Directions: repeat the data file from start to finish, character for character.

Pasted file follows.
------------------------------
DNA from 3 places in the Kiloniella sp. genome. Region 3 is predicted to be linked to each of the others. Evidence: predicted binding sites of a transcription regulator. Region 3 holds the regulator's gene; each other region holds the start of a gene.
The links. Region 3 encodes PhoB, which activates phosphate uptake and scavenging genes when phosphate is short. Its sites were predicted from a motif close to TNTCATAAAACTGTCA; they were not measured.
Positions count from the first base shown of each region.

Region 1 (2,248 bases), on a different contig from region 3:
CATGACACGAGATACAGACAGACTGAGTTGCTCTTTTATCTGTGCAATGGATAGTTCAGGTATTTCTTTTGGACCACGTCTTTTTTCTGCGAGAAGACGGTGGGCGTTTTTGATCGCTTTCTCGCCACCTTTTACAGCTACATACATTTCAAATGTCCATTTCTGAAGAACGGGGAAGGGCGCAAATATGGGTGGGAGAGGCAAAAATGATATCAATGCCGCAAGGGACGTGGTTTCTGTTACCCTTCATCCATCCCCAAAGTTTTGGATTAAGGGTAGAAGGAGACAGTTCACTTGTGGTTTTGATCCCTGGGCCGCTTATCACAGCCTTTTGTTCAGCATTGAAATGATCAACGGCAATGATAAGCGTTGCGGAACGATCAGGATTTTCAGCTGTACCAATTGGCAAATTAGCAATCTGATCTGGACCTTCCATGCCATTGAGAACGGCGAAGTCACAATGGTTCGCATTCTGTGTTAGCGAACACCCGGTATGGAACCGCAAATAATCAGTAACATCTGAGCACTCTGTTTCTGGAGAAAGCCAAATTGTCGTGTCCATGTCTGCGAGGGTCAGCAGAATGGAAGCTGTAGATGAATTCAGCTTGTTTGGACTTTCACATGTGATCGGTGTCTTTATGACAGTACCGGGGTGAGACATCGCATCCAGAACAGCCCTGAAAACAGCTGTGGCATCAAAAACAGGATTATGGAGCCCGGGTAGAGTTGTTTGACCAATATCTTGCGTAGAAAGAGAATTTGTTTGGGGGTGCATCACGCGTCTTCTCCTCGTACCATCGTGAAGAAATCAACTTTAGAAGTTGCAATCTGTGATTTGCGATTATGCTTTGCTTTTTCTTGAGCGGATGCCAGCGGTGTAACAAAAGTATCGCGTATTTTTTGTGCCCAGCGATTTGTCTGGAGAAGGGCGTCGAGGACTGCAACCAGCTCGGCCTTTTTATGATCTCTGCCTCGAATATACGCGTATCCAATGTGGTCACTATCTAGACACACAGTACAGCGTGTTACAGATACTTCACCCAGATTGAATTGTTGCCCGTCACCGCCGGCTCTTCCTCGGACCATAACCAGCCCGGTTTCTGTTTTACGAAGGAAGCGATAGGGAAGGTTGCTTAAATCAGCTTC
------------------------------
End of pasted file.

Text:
DNA from 3 places in the Kiloniella sp. genome. Region 3 is predicted to be linked to each of the others. Evidence: predicted binding sites of a transcription regulator. Region 3 holds the regulator's gene; each other region holds the start of a gene.
The links. Region 3 encodes PhoB, which activates phosphate uptake and scavenging genes when phosphate is short. Its sites were predicted from a motif close to TNTCATAAAACTGTCA; they were not measured.
Positions count from the first base shown of each region.

Region 1 (2,248 bases), on a different contig from region 3:
CATGACACGAGATACAGACAGACTGAGTTGCTCTTTTATCTGTGCAATGGATAGTTCAGGTATTTCTTTTGGACCACGTCTTTTTTCTGCGAGAAGACGGTGGGCGTTTTTGATCGCTTTCTCGCCACCTTTTACAGCTACATACATTTCAAATGTCCATTTCTGAAGAACGGGGAAGGGCGCAAATATGGGTGGGAGAGGCAAAAATGATATCAATGCCGCAAGGGACGTGGTTTCTGTTACCCTTCATCCATCCCCAAAGTTTTGGATTAAGGGTAGAAGGAGACAGTTCACTTGTGGTTTTGATCCCTGGGCCGCTTATCACAGCCTTTTGTTCAGCATTGAAATGATCAACGGCAATGATAAGCGTTGCGGAACGATCAGGATTTTCAGCTGTACCAATTGGCAAATTAGCAATCTGATCTGGACCTTCCATGCCATTGAGAACGGCGAAGTCACAATGGTTCGCATTCTGTGTTAGCGAACACCCGGTATGGAACCGCAAATAATCAGTAACATCTGAGCACTCTGTTTCTGGAGAAAGCCAAATTGTCGTGTCCATGTCTGCGAGGGTCAGCAGAATGGAAGCTGTAGATGAATTCAGCTTGTTTGGACTTTCACATGTGATCGGTGTCTTTATGACAGTACCGGGGTGAGACATCGCATCCAGAACAGCCCTGAAAACAGCTGTGGCATCAAAAACAGGATTATGGAGCCCGGGTAGAGTTGTTTGACCAATATCTTGCGTAGAAAGAGAATTTGTTTGGGGGTGCATCACGCGTCTTCTCCTCGTACCATCGTGAAGAAATCAACTTTAGAAGTTGCAATCTGTGATTTGCGATTATGCTTTGCTTTTTCTTGAGCGGATGCCAGCGGTGTAACAAAAGTATCGCGTATTTTTTGTGCCCAGCGATTTGTCTGGAGAAGGGCGTCGAGGACTGCAACCAGCTCGGCCTTTTTATGATCTCTGCCTCGAATATACGCGTATCCAATGTGGTCACTATCTAGACACACAGTACAGCGTGTTACAGATACTTCACCCAGATTGAATTGTTGCCCGTCACCGCCGGCTCTTCCTCGGACCATAACCAGCCCGGTTTCTGTTTTACGAAGGAAGCGATAGGGAAGGTTGCTTAAATCAGCTTC